The Concept of “Walking” in Cricket
As mentioned before, cricket is a game of rules. There are a lot of written rules about the game. However, there are also certain unwritten rules of the game, which are expected to be followed in order to be fair to the opponent. Hence, the name the ‘gentleman’s game’.
Walking is when a batsman, despite not being given out by the umpire due to lack of appeal by the opposition team or any other reason, decides to walk back to the pavilion knowing that he is clearly out. The batsman may be fully aware that due to no appeal by the opposition, he may bat further but decides to walk back anyway, implying that would be the correct thing to do.
Though a rare sight, it has been seen in international cricket a few times.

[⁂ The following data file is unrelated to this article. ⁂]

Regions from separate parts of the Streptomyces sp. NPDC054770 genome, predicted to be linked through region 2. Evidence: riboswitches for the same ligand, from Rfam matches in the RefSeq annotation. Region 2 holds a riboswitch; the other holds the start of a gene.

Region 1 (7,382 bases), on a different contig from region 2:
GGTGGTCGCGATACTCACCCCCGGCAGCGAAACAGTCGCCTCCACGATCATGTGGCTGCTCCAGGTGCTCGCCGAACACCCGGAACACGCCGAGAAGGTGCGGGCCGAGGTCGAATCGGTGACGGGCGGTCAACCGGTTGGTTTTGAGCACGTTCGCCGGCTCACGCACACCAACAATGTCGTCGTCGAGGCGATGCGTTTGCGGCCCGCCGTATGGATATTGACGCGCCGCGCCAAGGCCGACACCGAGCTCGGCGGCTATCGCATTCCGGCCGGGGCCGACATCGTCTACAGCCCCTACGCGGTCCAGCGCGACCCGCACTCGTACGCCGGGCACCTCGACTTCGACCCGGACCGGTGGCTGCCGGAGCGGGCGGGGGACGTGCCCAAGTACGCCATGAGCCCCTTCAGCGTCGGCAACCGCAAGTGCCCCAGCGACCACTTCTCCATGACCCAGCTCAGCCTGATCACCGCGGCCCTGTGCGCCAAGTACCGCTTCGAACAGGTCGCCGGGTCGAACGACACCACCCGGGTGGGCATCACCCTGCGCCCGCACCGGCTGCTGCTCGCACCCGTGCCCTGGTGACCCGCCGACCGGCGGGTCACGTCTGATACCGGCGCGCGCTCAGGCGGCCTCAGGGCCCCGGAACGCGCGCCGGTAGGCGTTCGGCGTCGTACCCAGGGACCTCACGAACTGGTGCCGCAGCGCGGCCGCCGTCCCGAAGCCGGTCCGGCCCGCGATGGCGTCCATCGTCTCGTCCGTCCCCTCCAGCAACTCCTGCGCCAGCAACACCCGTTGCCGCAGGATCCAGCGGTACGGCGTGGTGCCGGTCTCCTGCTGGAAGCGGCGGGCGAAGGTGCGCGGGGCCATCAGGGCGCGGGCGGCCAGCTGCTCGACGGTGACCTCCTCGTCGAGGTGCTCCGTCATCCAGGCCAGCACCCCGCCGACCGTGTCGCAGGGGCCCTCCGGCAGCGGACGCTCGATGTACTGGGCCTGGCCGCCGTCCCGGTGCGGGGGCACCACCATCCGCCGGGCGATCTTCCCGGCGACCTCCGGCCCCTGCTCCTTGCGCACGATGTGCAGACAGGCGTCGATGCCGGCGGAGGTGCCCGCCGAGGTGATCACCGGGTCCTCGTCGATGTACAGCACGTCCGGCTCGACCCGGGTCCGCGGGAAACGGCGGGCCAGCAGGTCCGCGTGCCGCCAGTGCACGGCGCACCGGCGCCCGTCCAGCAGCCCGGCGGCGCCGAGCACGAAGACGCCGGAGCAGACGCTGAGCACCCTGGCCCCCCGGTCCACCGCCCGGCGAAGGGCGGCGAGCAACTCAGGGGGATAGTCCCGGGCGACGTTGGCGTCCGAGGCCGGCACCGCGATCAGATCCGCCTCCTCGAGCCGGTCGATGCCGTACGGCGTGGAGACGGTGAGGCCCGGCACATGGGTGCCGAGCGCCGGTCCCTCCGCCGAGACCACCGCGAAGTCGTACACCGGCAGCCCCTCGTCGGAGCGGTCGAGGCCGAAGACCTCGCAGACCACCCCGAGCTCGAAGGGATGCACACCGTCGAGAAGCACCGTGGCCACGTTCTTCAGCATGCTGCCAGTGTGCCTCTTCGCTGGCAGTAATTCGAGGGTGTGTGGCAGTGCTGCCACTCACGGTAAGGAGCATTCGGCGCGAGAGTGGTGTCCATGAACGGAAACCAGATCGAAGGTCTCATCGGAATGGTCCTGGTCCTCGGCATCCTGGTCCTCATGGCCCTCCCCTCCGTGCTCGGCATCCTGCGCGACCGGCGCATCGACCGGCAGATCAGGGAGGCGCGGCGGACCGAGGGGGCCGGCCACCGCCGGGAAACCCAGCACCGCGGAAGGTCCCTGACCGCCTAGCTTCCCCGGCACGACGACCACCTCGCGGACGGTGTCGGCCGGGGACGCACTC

Time limit for an appeal (Howzat)
“The law states that the appeal for the previous ball can be made until the bowler starts the run-up for the next delivery. If the bowler has no run-up, then the appeal can be made until the bowler gets into the bowling action.”
It should also be mentioned here that in the case of the last ball of the over, the appeal for the wicket can be made by the players till the bowler starts the run-up for his delivery or gets into his bowling stance in case of no run-up.
How to appeal in cricket? Concept of unethical appealing in cricket?
Under the ICC Cricket Code of Conduct, unethical or unsportsmanlike appeal is caused when the players from the fielding side appeal in a much aggressive manner or in an excessive manner; the appeal being made with the intention to intimidate the batsman or umpire.